Homemade Ginger Ale (Jason Schuler, Drink More Good)
Next time you pick up a can of Canada Dry ginger ale, flip it over and read the back. The label lists a whopping 24 grams of high fructose corn syrup, caramel coloring, and sodium benzoate (a preservative). One thing that's missing? Real ginger. The best alternative, we've found, is to do as they did in the early 19th century when physicians preserved herbs and spices in alcohol and sold them in soda water flavored with a ginger extract and sugar. At the time, it was medicine, marketed as a remedy for circulation or digestion. But like Coca-Cola, what was once over-the-counter became a massively popular beverage that lost the bitter herbs and eventually replaced real sugar and ginger with corn syrup.
To make a real, old-fashioned ginger ale, you need ginger syrup, seltzer water, and a dash of bitters. For an at-home recipe, we turned to Jason Schuler, owner of Beacon, New York's Drink More Good, where soda syrups, including a fresh ginger concoction, are sold. Schuler takes ginger root and grates it into a simple syrup mix with cane sugar, lemon, and spices. You can find a variety of other syrups like his (try The Ginger People Organic Ginger Syrup, which is available at Whole Foods and on Amazon), but just be sure to look for fresh ginger, organic ingredients and, of course, avoid anything containing high fructose corn syrup.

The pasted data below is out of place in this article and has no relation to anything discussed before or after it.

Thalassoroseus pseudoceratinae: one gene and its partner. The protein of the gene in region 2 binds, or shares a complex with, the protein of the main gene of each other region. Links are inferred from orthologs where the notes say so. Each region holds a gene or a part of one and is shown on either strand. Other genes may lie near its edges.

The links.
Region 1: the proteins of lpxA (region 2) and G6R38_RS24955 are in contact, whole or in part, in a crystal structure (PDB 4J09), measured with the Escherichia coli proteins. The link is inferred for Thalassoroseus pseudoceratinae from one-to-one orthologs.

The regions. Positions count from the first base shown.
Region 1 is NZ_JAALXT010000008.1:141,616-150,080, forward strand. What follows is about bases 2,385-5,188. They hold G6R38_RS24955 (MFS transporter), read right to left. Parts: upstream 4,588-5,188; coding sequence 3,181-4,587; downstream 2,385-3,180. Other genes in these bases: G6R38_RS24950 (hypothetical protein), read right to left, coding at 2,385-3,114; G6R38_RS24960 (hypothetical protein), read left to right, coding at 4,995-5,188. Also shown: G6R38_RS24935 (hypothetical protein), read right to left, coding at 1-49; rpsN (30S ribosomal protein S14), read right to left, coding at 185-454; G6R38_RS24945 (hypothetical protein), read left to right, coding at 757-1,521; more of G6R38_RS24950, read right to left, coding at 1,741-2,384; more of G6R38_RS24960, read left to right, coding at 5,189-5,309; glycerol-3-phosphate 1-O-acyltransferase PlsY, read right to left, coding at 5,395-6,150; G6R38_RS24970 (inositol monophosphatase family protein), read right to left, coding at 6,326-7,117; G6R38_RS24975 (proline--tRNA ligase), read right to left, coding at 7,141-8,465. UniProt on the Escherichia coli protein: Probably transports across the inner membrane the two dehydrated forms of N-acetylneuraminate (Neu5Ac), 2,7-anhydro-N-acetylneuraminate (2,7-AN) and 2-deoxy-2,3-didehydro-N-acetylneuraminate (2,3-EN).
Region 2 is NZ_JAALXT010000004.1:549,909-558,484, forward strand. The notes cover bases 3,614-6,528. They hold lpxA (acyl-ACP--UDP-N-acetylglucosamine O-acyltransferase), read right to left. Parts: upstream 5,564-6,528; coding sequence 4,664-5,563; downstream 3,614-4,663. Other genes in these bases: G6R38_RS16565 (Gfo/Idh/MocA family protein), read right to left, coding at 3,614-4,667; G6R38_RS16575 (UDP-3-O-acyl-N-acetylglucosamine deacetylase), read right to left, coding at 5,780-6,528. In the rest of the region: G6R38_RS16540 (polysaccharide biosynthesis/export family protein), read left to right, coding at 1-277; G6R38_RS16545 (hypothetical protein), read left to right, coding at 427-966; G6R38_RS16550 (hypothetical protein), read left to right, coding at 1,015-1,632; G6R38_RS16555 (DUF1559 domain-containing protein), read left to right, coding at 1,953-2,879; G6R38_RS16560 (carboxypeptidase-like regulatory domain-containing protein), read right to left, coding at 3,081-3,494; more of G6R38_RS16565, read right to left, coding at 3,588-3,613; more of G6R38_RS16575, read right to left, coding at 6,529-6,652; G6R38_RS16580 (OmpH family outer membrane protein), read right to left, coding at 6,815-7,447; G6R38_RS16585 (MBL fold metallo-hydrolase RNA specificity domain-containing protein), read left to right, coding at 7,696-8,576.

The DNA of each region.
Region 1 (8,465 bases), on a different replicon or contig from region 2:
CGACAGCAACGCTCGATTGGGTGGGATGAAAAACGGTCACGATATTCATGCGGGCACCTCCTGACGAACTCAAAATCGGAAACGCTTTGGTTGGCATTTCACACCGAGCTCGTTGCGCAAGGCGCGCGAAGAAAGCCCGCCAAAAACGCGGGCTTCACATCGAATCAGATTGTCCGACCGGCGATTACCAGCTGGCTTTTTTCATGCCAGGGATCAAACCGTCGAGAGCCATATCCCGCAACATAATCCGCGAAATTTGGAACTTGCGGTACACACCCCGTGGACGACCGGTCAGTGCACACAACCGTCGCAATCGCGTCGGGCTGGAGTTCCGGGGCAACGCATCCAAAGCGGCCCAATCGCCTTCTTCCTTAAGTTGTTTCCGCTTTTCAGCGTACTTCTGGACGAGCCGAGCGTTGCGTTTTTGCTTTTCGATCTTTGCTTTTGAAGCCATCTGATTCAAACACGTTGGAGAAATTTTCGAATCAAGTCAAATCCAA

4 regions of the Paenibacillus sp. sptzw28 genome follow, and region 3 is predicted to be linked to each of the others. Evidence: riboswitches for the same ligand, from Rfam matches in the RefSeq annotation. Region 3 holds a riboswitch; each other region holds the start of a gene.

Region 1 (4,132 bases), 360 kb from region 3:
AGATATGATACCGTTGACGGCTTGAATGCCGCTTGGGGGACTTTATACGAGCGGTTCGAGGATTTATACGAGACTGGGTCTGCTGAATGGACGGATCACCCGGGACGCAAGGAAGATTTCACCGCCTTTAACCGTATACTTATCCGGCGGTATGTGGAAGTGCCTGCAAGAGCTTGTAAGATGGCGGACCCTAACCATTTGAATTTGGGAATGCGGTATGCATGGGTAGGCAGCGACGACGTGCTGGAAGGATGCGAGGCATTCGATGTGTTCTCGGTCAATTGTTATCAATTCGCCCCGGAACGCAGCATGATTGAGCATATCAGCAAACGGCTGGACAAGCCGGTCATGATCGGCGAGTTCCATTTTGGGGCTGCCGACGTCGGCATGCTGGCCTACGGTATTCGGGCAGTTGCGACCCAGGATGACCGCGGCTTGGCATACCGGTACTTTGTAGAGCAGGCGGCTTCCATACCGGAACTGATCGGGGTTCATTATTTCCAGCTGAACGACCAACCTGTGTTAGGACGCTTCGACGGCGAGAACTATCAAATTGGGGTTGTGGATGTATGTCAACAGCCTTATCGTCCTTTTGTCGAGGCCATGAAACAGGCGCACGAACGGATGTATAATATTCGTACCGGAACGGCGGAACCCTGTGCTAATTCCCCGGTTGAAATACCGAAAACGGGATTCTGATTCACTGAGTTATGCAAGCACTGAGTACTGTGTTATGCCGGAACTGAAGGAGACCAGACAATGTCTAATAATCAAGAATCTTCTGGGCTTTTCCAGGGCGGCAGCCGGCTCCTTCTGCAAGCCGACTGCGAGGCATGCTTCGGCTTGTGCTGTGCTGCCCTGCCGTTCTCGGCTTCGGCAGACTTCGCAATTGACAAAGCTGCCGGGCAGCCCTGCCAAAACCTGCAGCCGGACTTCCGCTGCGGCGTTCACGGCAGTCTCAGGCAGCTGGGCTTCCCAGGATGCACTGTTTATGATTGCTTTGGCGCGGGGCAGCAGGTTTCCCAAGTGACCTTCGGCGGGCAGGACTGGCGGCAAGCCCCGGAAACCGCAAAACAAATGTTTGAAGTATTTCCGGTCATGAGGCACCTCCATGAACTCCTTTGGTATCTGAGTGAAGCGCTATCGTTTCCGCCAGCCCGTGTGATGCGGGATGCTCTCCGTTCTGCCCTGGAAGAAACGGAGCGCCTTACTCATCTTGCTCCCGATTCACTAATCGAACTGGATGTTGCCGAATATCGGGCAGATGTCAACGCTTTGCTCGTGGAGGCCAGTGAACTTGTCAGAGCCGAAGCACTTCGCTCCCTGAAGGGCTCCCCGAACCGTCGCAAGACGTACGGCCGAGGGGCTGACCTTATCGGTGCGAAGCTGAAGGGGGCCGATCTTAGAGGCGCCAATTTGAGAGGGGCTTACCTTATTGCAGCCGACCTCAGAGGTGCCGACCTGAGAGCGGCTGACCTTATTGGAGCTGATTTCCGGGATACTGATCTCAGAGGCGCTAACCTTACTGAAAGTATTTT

To make it: Take two tablespoons of ginger syrup and add 10 ounces of seltzer (any kind will do), and then add a full dropper of bitters. Schuler recommends Dutch's Colonial Bitters, which are made with wild spicebush berries and kinnikinnick leaf, chamomile blossoms, rose petals, lavender, bitter orange, angelica seed, juniper, allspice, and cinnamon. "They are an aromatic bitters with an herb and spice blend that marries perfectly with my ginger ale to create an incredibly robust and harmonized beverage." Pour the beverage over ice and add a twist of lemon. Enjoy!